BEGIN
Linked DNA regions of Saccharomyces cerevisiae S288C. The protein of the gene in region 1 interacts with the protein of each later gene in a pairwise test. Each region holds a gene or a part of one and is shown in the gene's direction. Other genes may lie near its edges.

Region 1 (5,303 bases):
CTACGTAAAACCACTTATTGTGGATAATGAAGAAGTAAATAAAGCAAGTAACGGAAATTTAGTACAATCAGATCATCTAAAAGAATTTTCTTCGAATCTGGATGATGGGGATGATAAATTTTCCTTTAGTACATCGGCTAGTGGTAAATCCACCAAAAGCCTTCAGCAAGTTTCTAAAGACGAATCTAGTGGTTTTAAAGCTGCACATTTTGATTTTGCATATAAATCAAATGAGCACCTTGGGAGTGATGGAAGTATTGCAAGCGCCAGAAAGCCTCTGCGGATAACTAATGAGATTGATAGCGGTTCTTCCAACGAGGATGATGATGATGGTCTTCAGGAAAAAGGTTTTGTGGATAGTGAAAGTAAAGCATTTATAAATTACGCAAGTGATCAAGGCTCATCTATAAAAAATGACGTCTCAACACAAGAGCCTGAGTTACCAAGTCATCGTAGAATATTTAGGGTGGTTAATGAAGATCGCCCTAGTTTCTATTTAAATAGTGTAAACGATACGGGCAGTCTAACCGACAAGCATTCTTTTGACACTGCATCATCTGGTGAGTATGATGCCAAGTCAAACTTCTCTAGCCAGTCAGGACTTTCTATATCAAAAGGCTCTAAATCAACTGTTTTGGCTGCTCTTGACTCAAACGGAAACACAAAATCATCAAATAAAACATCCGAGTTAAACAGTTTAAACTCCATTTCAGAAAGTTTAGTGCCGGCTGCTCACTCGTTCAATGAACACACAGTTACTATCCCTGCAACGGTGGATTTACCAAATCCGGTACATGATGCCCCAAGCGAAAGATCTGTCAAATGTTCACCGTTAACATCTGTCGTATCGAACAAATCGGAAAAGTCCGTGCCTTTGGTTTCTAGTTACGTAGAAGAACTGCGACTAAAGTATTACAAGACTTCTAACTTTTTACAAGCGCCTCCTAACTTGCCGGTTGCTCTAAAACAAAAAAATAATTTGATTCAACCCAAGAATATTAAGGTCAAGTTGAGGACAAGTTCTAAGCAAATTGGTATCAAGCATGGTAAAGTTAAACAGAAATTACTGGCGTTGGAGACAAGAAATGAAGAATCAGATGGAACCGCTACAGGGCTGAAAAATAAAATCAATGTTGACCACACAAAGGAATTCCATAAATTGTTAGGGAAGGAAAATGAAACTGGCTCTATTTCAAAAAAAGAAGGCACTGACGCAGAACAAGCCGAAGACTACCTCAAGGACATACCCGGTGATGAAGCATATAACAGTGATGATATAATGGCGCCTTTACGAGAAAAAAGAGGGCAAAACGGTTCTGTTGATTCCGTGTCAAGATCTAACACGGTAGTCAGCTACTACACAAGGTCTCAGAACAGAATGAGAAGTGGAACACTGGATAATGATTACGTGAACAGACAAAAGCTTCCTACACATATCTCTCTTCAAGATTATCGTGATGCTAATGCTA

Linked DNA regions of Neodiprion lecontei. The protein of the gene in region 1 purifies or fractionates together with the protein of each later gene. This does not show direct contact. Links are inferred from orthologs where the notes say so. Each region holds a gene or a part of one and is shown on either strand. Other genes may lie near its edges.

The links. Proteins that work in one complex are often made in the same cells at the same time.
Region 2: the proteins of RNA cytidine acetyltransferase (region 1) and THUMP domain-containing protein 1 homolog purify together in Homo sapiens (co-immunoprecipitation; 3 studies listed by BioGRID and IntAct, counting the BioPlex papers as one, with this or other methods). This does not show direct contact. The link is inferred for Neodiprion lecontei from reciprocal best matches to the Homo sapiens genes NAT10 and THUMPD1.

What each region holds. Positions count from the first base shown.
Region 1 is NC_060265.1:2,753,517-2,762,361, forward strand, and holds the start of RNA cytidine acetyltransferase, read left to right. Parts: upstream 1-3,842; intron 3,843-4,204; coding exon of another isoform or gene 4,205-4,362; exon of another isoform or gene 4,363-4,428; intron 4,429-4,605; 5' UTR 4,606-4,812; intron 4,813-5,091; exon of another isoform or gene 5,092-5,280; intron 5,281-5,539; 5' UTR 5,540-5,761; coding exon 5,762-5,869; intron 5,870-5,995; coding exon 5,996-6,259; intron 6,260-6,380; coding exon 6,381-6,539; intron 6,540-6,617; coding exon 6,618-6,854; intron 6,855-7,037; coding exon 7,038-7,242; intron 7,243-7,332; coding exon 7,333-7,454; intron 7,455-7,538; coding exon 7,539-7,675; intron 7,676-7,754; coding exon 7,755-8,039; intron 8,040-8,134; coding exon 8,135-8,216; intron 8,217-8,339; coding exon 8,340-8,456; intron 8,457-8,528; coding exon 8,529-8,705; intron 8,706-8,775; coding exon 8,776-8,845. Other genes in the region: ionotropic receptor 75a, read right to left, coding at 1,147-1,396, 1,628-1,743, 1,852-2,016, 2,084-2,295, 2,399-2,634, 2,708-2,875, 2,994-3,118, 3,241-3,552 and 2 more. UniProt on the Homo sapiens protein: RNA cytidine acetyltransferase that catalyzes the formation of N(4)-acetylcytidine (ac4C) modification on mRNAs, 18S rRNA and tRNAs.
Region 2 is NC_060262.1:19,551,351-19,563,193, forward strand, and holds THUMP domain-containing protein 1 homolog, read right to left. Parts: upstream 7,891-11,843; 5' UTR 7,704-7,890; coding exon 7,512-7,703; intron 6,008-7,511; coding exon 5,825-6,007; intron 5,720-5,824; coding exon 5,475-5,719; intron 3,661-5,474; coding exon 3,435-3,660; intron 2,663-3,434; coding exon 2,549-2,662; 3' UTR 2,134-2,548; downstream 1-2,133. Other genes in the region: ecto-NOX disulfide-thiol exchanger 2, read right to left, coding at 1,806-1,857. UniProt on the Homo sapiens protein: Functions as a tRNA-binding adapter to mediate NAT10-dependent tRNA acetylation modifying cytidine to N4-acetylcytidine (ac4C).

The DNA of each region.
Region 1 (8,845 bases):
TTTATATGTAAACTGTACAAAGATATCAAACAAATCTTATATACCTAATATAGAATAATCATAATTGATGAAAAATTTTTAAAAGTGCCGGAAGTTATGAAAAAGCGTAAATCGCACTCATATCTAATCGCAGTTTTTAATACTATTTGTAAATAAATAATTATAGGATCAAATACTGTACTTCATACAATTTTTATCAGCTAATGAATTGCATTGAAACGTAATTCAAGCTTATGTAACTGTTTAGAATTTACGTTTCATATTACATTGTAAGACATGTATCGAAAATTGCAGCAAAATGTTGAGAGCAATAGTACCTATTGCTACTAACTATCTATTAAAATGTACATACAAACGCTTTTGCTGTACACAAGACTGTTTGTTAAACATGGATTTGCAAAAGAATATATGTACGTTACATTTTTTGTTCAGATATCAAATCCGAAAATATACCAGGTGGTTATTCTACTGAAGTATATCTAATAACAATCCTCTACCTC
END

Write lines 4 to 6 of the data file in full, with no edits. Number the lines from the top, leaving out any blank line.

Linked DNA regions of Neodiprion lecontei. The protein of the gene in region 1 purifies or fractionates together with the protein of each later gene. This does not show direct contact. Links are inferred from orthologs where the notes say so. Each region holds a gene or a part of one and is shown on either strand. Other genes may lie near its edges.

The links. Proteins that work in one complex are often made in the same cells at the same time.
Region 2: the proteins of RNA cytidine acetyltransferase (region 1) and THUMP domain-containing protein 1 homolog purify together in Homo sapiens (co-immunoprecipitation; 3 studies listed by BioGRID and IntAct, counting the BioPlex papers as one, with this or other methods). This does not show direct contact. The link is inferred for Neodiprion lecontei from reciprocal best matches to the Homo sapiens genes NAT10 and THUMPD1.